Fair one

a handsome woman; a beauty,

See also: Fair

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References in classic literature ?
To their amazement, the fair one alights at the entrance of the very house to which they were going.
The yards were hard up; and once more the Pequod thrust her undaunted bows into the opposing wind, for the supposed fair one had only been juggling her.
The night promised to be a fair one; so Tom went home with the understanding that if a consider- able degree of darkness came on, Huck was to come and "maow," whereupon he would slip out and try the keys.
I certainly did hope to put you in the gutter, and still arrive in time for the fair one, especially as it has a better appearance to make the women wait a little in such cases.
That agreement of ours is scarcely a fair one, is it, Trent?
"The free trapper, while a bachelor, has no greater pet than his horse; but the moment he takes a wife (a sort of brevet rank in matrimony occasionally bestowed upon some Indian fair one, like the heroes of ancient chivalry in the open field), he discovers that he has a still more fanciful and capricious animal on which to lavish his expenses.
Thus our heroe and the redeemed lady walked in the same manner as Orpheus and Eurydice marched heretofore; but though I cannot believe that Jones was designedly tempted by his fair one to look behind him, yet as she frequently wanted his assistance to help her over stiles, and had besides many trips and other accidents, he was often obliged to turn about.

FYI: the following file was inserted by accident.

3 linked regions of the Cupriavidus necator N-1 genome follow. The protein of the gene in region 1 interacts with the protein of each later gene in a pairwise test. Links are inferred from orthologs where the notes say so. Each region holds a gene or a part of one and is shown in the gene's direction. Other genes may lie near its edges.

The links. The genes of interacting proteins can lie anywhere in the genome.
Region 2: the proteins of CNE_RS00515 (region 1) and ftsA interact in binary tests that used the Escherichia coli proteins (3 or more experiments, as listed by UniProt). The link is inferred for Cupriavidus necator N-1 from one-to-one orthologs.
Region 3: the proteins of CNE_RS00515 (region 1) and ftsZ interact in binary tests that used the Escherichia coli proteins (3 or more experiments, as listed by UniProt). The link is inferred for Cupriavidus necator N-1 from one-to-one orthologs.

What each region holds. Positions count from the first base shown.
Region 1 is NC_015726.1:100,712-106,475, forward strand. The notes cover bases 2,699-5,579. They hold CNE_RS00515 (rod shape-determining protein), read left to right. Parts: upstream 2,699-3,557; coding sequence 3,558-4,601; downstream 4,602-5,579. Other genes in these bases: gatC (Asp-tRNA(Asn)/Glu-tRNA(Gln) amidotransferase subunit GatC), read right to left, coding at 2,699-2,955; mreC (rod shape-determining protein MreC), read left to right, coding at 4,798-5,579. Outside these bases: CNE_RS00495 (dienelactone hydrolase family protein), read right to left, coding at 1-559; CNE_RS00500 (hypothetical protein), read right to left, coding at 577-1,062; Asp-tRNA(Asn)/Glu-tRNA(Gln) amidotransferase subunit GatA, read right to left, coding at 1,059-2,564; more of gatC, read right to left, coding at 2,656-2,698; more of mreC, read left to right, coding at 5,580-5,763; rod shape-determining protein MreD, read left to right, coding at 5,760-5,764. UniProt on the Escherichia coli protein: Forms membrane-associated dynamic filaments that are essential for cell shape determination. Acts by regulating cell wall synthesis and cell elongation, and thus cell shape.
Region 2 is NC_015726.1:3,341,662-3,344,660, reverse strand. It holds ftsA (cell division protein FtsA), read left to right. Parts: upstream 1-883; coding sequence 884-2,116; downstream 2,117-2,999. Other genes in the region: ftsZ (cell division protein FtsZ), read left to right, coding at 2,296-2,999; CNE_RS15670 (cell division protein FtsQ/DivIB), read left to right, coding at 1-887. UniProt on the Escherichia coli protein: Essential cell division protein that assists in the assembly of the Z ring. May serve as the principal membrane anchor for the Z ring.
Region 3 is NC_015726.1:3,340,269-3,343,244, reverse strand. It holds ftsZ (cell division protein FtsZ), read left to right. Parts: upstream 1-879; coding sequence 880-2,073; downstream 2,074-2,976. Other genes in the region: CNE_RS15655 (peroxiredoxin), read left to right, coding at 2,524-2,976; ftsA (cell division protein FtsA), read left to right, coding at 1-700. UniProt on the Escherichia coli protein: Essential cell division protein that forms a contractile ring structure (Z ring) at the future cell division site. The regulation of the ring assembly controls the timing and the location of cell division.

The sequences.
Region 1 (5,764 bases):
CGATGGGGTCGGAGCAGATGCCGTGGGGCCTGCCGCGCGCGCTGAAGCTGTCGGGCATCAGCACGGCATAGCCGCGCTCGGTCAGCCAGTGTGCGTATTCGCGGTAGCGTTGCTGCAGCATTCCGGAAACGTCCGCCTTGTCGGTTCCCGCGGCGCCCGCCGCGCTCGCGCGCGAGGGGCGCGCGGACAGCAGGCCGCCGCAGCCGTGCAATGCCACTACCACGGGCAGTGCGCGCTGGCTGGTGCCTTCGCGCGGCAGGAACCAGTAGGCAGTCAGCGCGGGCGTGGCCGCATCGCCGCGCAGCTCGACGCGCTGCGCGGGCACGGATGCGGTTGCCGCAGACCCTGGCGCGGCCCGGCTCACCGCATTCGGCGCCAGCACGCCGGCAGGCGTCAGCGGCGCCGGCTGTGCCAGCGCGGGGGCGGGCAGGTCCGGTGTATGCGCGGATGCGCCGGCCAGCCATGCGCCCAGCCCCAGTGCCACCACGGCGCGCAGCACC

Nor is the example a fair one to cite in the present instance, the positions not being equally balanced.
'The wounded, and wanting of sleep, and the pierced, kisses your worship's hands, ungrateful and very unrecognised fair one; and it said something or other about health and sickness that he was sending her; and from that it went tailing off until it ended with
A short absence from home had left his fair one unguarded by his attentions at this critical period, and when he came back he had the pain of finding very altered manners, and of seeing Captain Wentworth.
All were watching somebody in the garden with deep interest, their three faces close together: a jovial and round one, a pale one with dark hair, and a fair one whose tresses were auburn.
Presently after I will appear in mine own shape, play the courteous knight, rescue the unfortunate and afflicted fair one from the hands of the rude ravishers, conduct her to Front-de-B uf's Castle, or to Normandy, if it should be necessary, and produce her not again to her kindred until she be the bride and dame of Maurice de Bracy.''